Currently, the top credit card vendors in the U.S. will not allow PIN-debit or credit card transactions by a merchant that is identified as a legal marijuana business. For institutions considering setting up a program, account holders must process cash for all marijuana product sales. The handling of currency creates the need for a secure cash management supply chain, including money processing, transport and verification reporting. Effective cash management starts with well documented plans (e.g. Standard Operating Procedures covering federal, state, city and county requirements) and aligning with a secure, insured vendor for processing solutions, deposits and cash vaulting needs.

On-Going Due Diligence and Compliance Training

As banks are unable to absolve their operational risk with marijuana businesses, staying ahead of the compliance curve will be instrumental in managing an effective marijuana banking program. Enhanced due diligence will be of utmost importance.

A marijuana banking program can be expected to be routinely reviewed by and commented on by regulatory authorities. On-going due diligence requires continual program evaluation internally to ensure teams are ready for regulators.

Continuing Education

Given the four levels of regulatory oversight (federal, state, city and county), continuing education and compliance training is critical to a program’s success. As this is an emerging and growing market, compliance will continue to be a core competency for successful marijuana businesses and banking programs. With new and ever changing regulations, continual review of regulatory rules and requirements will be necessary to ensure account holders are compliant across multiple categories—NOT just inventory.

Marijuana Banking Software?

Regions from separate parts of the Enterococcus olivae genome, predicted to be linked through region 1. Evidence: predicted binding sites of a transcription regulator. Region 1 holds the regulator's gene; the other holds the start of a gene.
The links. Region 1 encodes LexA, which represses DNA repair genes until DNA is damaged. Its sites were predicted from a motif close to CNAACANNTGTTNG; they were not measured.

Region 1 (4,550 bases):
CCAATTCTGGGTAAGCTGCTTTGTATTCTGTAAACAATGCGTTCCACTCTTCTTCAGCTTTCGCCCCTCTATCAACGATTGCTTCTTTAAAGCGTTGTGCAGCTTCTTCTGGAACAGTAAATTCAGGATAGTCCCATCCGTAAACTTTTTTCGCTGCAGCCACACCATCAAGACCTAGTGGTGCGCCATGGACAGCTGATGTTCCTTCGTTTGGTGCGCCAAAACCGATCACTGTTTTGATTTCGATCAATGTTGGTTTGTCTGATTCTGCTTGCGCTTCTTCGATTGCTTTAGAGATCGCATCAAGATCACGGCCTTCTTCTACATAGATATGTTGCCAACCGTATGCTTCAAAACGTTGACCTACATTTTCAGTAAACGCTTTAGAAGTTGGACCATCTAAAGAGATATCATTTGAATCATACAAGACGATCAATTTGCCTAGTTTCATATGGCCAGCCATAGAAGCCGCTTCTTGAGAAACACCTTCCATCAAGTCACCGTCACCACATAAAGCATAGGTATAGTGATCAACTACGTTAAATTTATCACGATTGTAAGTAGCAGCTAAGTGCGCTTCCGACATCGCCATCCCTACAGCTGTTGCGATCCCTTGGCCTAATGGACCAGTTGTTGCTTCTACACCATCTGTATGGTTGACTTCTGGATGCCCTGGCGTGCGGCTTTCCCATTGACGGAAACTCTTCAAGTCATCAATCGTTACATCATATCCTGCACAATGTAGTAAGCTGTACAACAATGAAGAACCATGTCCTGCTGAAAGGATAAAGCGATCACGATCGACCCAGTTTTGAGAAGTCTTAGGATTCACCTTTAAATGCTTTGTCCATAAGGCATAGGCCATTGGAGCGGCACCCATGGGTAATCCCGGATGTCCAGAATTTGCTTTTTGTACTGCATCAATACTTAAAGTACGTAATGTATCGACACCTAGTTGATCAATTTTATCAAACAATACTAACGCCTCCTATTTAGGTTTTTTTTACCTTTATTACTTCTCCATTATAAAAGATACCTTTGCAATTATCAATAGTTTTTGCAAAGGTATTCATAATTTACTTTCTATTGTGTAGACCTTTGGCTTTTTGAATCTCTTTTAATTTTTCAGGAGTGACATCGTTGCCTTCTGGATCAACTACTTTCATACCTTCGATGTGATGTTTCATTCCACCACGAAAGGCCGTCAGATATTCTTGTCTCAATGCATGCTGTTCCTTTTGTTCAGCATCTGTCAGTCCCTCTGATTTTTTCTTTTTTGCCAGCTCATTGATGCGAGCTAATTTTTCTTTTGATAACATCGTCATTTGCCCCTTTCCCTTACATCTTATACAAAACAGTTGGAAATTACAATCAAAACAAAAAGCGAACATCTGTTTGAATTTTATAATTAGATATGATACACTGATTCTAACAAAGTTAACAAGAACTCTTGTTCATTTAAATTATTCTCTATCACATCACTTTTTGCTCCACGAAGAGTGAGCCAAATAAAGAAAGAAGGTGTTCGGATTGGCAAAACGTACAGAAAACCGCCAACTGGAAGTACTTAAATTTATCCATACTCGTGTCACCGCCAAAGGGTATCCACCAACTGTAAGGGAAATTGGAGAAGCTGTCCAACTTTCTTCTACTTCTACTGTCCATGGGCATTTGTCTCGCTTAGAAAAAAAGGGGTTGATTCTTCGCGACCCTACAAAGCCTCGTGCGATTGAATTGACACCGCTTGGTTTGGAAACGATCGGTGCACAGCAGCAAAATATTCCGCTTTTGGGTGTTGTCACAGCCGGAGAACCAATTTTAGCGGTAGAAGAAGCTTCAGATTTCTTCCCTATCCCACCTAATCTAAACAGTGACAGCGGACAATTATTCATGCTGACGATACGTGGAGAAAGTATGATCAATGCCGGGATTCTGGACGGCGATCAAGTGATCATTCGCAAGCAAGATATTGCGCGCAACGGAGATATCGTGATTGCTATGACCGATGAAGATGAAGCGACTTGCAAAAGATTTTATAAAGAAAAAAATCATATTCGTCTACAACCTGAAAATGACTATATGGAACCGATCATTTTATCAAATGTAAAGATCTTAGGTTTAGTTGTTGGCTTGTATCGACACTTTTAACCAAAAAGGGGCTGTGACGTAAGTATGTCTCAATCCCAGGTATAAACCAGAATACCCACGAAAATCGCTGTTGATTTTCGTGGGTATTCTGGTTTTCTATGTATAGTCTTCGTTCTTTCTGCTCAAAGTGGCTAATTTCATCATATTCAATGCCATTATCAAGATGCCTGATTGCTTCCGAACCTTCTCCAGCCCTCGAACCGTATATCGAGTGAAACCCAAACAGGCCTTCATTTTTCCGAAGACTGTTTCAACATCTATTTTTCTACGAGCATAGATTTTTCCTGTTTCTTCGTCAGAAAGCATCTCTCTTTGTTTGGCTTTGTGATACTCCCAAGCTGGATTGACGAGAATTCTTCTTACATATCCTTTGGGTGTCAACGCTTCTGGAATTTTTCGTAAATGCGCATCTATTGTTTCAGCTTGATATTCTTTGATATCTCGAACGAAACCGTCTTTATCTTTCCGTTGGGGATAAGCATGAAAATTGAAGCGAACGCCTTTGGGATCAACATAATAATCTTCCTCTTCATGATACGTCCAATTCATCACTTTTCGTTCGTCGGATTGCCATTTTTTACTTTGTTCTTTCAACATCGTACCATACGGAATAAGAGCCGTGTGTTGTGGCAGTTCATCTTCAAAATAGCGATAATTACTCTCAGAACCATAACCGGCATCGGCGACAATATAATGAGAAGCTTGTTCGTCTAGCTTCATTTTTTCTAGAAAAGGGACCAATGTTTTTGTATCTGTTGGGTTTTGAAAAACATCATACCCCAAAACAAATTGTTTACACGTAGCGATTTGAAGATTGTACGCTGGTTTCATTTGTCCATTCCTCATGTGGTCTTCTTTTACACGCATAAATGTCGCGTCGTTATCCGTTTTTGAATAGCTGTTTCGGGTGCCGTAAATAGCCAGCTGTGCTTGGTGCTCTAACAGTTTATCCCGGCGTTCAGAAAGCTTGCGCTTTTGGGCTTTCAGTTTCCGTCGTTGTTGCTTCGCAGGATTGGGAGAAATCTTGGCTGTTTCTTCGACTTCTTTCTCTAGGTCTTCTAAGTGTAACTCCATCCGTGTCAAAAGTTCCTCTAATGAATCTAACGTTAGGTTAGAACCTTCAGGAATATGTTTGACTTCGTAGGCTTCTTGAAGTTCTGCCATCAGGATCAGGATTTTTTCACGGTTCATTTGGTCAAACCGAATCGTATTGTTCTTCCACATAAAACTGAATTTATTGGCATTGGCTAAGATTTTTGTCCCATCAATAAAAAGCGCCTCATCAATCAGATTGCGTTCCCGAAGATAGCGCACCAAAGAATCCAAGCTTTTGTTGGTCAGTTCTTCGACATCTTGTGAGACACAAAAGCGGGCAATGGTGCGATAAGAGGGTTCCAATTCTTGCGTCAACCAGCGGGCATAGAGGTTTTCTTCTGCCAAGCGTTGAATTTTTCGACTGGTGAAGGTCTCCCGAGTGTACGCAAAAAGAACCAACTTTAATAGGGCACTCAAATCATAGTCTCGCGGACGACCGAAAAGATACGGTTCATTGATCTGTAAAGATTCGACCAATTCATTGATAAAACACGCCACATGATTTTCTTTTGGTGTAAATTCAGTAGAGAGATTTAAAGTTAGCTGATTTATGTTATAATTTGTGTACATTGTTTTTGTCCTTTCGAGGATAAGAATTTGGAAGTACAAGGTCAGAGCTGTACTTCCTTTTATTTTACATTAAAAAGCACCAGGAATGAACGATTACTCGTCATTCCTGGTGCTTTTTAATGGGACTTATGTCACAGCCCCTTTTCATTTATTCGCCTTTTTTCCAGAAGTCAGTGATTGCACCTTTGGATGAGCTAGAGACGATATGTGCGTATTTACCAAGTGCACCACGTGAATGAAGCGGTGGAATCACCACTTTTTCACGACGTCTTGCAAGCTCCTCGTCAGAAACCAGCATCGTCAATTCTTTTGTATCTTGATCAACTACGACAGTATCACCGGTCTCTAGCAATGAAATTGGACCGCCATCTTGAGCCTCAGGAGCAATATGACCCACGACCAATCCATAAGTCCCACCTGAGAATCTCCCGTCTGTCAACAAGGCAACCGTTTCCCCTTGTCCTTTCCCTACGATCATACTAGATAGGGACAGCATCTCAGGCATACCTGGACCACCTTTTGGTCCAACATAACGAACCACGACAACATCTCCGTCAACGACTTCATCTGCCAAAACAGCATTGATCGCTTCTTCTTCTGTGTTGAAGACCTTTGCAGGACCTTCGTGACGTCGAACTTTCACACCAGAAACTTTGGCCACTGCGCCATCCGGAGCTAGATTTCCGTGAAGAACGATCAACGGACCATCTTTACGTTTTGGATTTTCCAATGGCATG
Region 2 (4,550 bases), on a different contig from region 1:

Do banks need to buy expensive marijuana monitoring software that requires costly implementation and management licensing fees? It may be better to spend that time and effort on ensuring the up-front vetting or a proper account verification process is in place, as well as a clear understanding of how the business processes and accounts for inventory.

Many marijuana businesses are faced with reconciling multiple, disparate inventory systems. e.g.

  • Physical or on-hand inventory
  • Point-of-Sale inventory (e.g. BioTrackTHC)
  • State-mandated inventory tracking system (e.g. BioTrackTHC)
  • Accounting system (Quickbooks)

Does “out-of-the-box” marijuana banking software ensure that up to four disparate systems are accurately reconciled? A physical inventory inspection along with comparative analysis of inventory system reconciliation should occur first. Has this particular marijuana business always been compliant with inventory?

Garbage In, Garbage Out

Most banks already have suitable AML/BSA systems in place for monitoring and alarming on various limits or thresholds on active account holders. For marijuana banking accounts, a similar ‘in-house’ method should be implemented or in place for constraints related to the FinCEN and Cole Memo requirements.

Summary

With California’s upcoming conversion of medical marijuana to a “for-profit” model, as well as the pending retail marijuana (AMUA) vote in November, it’s only a matter of time until State Assemblies start proactively addressing the banking and all-cash situation with marijuana. Insiders in the marijuana industry are hoping the election in the fall of 2016 will change the federal course and lead to rescheduling marijuana. Until the federal government acts, hopes for continued marijuana banking will remain at the local or state level.

Want to learn more? Request and download the white paper, “How to Bank a Marijuana Account – A Compliance Guide for Financial Institutions.”

Steve OwensSteve Owens

Steve Owens

About the Author:
Steve Owens, MBA, is the CEO and Founder of Adherence Compliance and is considered a thought leader in regulatory and financial marijuana compliance. He has written extensively in the areas of operational compliance and has more than four (4) years of marijuana regulatory and financial compliance expertise. Contact 720-616-3900 or visit www.adherence-corp.com for more information.